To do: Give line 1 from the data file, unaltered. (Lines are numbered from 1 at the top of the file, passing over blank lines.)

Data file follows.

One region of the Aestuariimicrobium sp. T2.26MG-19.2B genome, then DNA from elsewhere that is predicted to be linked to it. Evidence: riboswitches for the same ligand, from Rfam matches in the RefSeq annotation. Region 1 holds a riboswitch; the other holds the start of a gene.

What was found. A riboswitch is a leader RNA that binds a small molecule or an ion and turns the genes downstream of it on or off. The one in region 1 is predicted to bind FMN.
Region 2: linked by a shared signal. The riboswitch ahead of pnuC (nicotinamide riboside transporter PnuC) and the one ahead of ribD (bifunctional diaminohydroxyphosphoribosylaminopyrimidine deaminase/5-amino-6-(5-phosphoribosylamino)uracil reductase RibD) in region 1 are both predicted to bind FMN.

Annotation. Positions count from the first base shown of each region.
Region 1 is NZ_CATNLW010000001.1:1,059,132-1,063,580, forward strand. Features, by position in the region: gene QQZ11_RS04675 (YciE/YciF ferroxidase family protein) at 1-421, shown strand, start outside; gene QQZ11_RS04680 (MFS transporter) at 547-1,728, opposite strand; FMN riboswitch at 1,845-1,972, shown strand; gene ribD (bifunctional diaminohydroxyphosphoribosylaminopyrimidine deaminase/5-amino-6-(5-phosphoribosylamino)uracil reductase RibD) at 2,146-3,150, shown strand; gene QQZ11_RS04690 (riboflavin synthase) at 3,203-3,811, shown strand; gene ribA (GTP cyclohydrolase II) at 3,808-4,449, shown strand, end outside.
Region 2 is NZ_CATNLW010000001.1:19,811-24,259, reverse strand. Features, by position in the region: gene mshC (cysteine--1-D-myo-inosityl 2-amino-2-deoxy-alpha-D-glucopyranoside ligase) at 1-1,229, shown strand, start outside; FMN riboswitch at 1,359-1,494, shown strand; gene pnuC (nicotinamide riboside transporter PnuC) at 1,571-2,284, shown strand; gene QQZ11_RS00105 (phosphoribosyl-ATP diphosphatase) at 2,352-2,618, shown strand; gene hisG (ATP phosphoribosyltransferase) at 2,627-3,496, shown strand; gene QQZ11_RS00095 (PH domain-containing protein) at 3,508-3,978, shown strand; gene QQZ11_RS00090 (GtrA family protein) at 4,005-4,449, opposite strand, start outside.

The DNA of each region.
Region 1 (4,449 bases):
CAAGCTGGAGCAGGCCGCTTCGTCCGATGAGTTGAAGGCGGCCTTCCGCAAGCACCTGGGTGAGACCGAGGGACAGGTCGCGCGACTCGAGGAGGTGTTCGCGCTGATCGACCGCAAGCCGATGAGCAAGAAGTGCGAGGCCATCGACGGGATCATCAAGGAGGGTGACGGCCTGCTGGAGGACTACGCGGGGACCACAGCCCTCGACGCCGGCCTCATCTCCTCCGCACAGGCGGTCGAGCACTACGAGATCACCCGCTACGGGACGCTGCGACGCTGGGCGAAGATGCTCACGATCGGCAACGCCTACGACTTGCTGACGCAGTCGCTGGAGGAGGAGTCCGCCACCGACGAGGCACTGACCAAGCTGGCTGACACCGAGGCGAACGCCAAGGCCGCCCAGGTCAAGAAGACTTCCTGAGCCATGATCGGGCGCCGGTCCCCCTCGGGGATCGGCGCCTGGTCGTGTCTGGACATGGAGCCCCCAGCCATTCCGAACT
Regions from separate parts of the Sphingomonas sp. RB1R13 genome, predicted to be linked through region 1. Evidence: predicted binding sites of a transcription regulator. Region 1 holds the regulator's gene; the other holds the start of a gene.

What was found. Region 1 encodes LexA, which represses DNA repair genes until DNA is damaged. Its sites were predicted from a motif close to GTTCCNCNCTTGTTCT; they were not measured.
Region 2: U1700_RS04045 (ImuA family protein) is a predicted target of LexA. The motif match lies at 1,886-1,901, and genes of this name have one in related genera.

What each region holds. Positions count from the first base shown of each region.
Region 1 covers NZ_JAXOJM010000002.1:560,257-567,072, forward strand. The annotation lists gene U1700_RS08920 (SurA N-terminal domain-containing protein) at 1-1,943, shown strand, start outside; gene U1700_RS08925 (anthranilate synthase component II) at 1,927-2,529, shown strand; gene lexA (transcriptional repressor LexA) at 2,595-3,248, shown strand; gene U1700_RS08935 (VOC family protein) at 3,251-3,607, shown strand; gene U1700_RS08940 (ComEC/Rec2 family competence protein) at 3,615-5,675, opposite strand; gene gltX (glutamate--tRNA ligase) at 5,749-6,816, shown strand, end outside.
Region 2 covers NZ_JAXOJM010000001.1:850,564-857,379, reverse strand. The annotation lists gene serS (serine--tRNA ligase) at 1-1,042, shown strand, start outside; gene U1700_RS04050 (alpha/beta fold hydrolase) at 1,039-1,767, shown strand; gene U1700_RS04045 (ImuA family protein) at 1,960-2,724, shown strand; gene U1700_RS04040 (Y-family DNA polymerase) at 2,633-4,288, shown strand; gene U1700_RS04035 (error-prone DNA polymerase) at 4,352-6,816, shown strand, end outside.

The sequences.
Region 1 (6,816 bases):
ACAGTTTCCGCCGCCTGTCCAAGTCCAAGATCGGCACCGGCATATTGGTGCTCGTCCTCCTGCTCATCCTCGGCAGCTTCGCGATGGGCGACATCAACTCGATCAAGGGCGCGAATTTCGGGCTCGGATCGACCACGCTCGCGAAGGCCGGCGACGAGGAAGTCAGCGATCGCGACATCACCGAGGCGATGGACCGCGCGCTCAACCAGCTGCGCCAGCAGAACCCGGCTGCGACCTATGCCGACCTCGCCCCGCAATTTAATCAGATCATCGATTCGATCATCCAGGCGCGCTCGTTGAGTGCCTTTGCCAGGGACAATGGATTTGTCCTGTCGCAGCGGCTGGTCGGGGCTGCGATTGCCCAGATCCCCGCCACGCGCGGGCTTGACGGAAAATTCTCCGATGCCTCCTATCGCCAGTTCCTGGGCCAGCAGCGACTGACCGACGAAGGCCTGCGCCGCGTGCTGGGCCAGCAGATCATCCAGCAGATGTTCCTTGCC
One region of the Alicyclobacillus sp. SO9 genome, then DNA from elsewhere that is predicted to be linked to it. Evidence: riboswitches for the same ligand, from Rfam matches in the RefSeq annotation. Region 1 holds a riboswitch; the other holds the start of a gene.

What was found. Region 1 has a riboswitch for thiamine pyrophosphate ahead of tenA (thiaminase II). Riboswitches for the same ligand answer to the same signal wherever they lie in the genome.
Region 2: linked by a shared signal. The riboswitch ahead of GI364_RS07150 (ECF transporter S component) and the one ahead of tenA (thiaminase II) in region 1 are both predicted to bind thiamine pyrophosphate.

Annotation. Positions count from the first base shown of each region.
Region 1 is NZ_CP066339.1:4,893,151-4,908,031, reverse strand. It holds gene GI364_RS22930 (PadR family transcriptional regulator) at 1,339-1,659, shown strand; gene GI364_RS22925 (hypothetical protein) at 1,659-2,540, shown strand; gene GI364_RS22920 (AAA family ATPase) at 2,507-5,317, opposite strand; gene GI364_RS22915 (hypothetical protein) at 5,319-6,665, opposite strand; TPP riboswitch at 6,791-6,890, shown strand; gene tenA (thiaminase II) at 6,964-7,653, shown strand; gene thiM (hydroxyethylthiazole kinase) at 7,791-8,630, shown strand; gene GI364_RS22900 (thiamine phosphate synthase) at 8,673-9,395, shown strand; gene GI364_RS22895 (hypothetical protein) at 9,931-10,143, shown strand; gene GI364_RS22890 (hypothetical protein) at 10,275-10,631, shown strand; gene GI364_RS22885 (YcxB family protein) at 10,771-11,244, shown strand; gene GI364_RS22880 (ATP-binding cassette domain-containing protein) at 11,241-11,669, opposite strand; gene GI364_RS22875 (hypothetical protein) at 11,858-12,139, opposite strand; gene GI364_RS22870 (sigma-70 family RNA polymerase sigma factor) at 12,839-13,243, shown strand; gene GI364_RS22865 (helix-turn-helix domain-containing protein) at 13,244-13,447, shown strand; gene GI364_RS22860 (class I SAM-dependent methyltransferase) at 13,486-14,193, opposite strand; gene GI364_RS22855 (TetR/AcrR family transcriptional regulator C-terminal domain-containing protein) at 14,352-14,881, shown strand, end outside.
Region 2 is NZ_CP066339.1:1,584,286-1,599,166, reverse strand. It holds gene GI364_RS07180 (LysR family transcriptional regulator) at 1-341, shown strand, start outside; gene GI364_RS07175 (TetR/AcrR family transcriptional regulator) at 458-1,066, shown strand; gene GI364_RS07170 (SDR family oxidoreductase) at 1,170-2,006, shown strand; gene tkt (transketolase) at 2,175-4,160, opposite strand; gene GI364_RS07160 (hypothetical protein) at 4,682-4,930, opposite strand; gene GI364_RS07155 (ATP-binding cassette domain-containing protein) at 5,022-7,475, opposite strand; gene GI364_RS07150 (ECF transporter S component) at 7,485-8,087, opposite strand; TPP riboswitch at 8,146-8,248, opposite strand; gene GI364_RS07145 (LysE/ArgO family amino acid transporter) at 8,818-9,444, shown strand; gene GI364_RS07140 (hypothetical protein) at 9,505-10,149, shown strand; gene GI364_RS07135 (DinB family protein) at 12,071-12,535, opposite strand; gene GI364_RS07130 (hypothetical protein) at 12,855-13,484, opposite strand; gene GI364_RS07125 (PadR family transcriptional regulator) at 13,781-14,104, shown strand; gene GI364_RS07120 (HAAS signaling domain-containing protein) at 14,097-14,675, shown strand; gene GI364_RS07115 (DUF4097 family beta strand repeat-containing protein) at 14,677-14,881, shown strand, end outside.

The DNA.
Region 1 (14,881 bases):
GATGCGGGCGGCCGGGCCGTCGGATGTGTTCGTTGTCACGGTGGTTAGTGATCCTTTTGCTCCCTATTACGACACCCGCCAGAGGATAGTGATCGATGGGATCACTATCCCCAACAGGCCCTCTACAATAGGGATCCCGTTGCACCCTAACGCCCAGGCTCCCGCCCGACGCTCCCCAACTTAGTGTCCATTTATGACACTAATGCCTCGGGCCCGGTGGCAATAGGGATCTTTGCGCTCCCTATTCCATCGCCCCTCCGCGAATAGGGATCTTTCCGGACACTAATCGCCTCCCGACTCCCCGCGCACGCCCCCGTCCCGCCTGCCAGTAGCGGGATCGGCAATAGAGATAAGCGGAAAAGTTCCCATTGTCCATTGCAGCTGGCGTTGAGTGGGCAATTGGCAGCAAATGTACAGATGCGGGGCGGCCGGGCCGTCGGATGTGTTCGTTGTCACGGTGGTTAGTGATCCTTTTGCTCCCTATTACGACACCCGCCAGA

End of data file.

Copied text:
One region of the Aestuariimicrobium sp. T2.26MG-19.2B genome, then DNA from elsewhere that is predicted to be linked to it. Evidence: riboswitches for the same ligand, from Rfam matches in the RefSeq annotation. Region 1 holds a riboswitch; the other holds the start of a gene.